Thursday, December 31, 2009

Should the US have More Say at the IMF?

The United States is typically believed to have too large a presence in global financial and military institutions. Former World Bank Chief Economist Joseph Stiglitz criticized the IMF for being too much a tool of the Washington Consensus during the Asian financial crisis. The Fund itself built its massive (and highly secured) headquarters only blocks from the White House. Yet for all its influence, a new report by the Congressional Research Service makes the US look more like underrepresented China than like EU powers.

The figure below charts the proportion of IMF votes against a country’s share of global GDP.

According the CRS report, the US “is unlikely to lose voting power in the negotiations, as the United States is actually an under-represented country at the IMF. The United States chose to allow its proportional share to decline in recent decades, partly to make room for new members and partly to lower its financial obligation.”

I’ve written about IMF voting shares previously and shown the US is by no means lacking representation. Under a move this year to allow the IMF to respond to the current crisis by selling some gold, the US still has 16.73 percent of all IMF votes. That’s the largest share to any single country and more than twice the 6.23 percent of votes given to Japan the second most prominent country. Additionally, the so-called BRIC (Brazil, Russia, India, and China) developing countries make up only 10.26 percent of IMF votes. That’s a large share but it still leaves the US as the dominant power.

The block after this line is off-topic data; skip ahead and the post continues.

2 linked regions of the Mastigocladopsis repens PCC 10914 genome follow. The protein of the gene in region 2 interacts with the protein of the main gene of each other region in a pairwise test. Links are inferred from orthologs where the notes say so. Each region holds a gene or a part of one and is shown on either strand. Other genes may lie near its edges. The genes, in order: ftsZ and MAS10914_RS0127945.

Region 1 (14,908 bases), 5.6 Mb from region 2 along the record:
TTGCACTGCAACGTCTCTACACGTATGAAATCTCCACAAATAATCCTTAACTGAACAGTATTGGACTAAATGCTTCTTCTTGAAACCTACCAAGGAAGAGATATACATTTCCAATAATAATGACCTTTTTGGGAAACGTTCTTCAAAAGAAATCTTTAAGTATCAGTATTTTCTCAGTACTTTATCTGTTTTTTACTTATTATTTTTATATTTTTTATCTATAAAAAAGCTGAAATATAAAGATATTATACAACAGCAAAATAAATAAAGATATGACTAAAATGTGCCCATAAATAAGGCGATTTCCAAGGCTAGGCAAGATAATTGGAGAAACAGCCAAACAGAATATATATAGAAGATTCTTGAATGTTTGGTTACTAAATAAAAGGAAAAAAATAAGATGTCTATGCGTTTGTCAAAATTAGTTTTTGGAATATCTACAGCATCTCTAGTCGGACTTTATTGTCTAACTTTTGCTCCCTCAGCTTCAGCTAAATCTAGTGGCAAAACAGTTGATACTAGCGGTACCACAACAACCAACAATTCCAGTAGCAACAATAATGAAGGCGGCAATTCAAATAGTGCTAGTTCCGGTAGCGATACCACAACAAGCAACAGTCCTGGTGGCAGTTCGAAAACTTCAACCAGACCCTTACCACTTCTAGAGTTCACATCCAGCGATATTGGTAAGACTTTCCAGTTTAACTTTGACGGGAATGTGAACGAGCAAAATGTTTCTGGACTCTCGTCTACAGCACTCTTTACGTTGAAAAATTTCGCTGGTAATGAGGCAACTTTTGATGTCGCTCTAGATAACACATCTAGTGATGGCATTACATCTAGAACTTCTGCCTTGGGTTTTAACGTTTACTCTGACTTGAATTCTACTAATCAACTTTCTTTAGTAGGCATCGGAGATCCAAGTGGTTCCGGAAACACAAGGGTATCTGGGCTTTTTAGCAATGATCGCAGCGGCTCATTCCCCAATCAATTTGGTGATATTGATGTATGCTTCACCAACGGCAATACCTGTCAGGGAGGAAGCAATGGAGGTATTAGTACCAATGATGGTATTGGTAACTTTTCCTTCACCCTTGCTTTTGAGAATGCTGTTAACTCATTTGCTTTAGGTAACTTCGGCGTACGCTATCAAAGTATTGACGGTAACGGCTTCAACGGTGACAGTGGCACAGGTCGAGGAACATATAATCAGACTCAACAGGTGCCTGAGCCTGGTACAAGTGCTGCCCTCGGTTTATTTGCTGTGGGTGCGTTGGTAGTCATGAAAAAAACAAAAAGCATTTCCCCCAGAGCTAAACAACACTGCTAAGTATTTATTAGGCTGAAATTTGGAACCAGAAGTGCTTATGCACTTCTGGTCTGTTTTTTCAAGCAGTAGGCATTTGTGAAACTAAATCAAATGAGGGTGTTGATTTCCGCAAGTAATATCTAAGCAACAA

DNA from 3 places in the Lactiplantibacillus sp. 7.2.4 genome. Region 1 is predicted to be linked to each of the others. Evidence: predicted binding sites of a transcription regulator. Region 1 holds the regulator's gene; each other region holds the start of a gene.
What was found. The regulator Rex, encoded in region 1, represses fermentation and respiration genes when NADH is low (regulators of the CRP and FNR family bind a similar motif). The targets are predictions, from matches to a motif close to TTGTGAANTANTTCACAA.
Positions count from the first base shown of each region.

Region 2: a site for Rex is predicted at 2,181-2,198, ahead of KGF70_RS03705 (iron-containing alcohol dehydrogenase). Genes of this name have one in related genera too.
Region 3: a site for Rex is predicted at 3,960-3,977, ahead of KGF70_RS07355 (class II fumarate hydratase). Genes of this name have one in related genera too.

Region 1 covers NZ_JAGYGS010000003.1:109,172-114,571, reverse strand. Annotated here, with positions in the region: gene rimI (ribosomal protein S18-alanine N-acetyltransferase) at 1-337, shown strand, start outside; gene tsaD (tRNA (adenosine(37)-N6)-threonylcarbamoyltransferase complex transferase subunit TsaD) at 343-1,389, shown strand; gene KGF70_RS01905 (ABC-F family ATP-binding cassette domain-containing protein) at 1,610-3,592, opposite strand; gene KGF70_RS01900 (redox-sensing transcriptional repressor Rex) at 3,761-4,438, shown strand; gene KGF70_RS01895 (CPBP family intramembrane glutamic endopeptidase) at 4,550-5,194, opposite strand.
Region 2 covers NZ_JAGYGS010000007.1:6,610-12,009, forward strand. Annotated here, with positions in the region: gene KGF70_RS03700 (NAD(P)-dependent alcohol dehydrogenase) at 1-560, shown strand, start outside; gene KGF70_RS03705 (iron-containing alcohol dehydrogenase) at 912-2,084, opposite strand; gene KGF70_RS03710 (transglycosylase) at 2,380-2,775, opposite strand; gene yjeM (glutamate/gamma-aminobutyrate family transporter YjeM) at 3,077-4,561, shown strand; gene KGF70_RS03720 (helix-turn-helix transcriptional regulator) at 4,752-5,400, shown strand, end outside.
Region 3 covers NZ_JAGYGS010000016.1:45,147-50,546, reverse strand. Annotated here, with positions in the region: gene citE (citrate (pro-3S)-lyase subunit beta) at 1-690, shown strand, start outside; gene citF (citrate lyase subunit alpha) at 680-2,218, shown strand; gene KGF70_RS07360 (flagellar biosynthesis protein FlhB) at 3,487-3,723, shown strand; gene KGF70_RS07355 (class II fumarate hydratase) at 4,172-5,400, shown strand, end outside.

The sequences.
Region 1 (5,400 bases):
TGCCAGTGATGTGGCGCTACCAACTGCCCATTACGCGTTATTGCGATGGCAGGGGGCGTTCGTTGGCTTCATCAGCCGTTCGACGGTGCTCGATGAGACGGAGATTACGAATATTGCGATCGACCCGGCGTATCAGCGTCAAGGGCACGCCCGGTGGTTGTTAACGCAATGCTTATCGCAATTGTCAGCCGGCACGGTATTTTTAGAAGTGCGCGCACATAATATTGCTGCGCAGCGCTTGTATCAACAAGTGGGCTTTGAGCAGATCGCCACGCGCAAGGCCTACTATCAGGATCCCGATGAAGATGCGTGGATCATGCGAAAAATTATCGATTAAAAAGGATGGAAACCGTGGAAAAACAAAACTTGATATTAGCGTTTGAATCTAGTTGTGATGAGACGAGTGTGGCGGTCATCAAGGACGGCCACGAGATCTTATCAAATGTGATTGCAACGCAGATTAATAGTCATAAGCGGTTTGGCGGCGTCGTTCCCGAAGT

Nor is global GDP really the relevant measure. IMF votes are assigned proportionately to contributions to IMF funds, not to global output. In other words, the US’s official position in global financial institutions has more to do with our level of involvement than with superpower status. As measures to reform global finance in the wake of the crisis, staying involved should be a priority.

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